Based upon the determined media size or dimensions, controller 334 may also vary the operation of interaction device 324. For example, in embodiments where interaction device 324 comprises a print device, controller 334 may adjust the extent (surface area) to which interaction device 24 prints upon sheet 42. The resolution, quality, density or type of ink or toner being applied may also be determined or controlled based upon the determined dimensions of sheet 42 or media quality generally associated with a particular media size.

FIG. 14 illustrates one example of information that may be provided by controller 334 using display 332 and based upon the determined dimensions of sheets 42 while sheets 42 are within tray 336 (shown in FIG. 5). In particular, FIG. 14 illustrates one example display screen or presentation 450 that may be provided by controller 334. As shown by display portion 452 of presentation 450, graphics instructing a person how to move adjusters 70 are provided. As shown by display portion 454, rulers 456 and 458 are provided along with a graphical representation 460 representing tray 336 or the maximum dimensions of sheets that may be placed upon tray 336. In addition, gauge icons 474A and 474B (collectively referred to as icons 474) are graphically presented. In one embodiment, movement of adjusters 370 (shown in FIG. 5 results in proportional movement of icons 474 along rulers 456, 458 in real time (concurrently with movement of adjusters or 370 and gauges 374). As shown in FIG. 14, in one embodiment, measurement values 475 are presented on such icons 474 and are concurrently updated with new measurement values as icons 474 are moved along rulers 456, 458 and as the actual adjusters 370 and gauges 374 are being moved. As a result, a person is presented with graphical real-time information regarding the dimensions of sheets 42 within tray 336. As shown by portions 480 presentation 450, additional instructions or options may also be presented to a person by controller 334.

Although the present disclosure has been described with reference to example embodiments, workers skilled in the an will recognize that changes may be made in form and detail without departing from the spirit and scope of the claimed subject matter. For example, although different example embodiments may have been described as including one or more features providing one or more benefits, it is contemplated that the described features may be interchanged with one another or alternatively be combined with one another in the described example embodiments or in other alternative embodiments. Because the technology of the present disclosure is relatively complex, not all changes in the technology are foreseeable. The present disclosure described with reference to the example embodiments and set forth in the following claims is manifestly intended to be as broad as possible. For example, unless specifically otherwise noted, the claims reciting a single particular element also encompass a plurality of such particular elements.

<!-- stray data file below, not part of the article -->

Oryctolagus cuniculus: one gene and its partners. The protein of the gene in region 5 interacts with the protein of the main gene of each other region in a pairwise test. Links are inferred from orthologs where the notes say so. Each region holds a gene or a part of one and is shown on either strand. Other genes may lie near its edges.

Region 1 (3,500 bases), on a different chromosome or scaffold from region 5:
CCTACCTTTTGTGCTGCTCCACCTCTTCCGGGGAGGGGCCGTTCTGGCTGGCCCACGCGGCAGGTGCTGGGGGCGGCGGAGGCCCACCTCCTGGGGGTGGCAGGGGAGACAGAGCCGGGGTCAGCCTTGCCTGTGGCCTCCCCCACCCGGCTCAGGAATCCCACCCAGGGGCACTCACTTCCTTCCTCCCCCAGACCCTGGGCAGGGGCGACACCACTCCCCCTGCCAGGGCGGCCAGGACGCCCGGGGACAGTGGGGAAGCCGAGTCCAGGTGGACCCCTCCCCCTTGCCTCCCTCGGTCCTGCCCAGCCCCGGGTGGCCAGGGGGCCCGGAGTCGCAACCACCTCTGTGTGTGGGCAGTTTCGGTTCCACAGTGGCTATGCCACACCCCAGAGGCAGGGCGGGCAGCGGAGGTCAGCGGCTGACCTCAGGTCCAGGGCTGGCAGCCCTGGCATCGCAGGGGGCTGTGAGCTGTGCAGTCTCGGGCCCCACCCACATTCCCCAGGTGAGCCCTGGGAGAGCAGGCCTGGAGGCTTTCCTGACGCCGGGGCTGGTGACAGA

Download full PDF for full patent description/claims.

Advertise on FreshPatents.com - Rates & Info


You can also Monitor Keywords and Search for tracking patents relating to this In tray media sensing patent application.
###
monitor keywords

Keyword Monitor How KEYWORD MONITOR works... a FREE service from FreshPatents
1. Sign up (takes 30 seconds). 2. Fill in the keywords to be monitored.
3. Each week you receive an email with patent applications related to your keywords.  
Start now! - Receive info on patent apps like In tray media sensing or other areas of interest.
###


Previous Patent Application:
Digital microform imaging apparatus
Next Patent Application:
Method for adding scan data to computer work area
Industry Class:
Facsimile and static presentation processing
Thank you for viewing the In tray media sensing patent info.
- - - Apple patents, Boeing patents, Google patents, IBM patents, Jabil patents, Coca Cola patents, Motorola patents

Results in 0.64072 seconds


Other interesting Freshpatents.com categories:
Novartis , Pfizer , Philips , Procter & Gamble ,

###

Data source: patent applications published in the public domain by the United States Patent and Trademark Office (USPTO). Information published here is for research/educational purposes only. FreshPatents is not affiliated with the USPTO, assignee companies, inventors, law firms or other assignees. Patent applications, documents and images may contain trademarks of the respective companies/authors. FreshPatents is not responsible for the accuracy, validity or otherwise contents of these public document patent application filings. When possible a complete PDF is provided, however, in some cases the presented document/images is an abstract or sampling of the full patent application for display purposes. FreshPatents.com Terms/Support
-g2-0.2663
Key IP Translations - Patent Translations

     SHARE
  
           

stats Patent Info
Application #
US 20120293846 A1
Publish Date
11/22/2012
Document #
13562964
File Date
07/31/2012
USPTO Class
358474
Other USPTO Classes
International Class
04N1/04
Drawings
9


Your Message Here(14K)



Follow us on Twitter
twitter icon@FreshPatents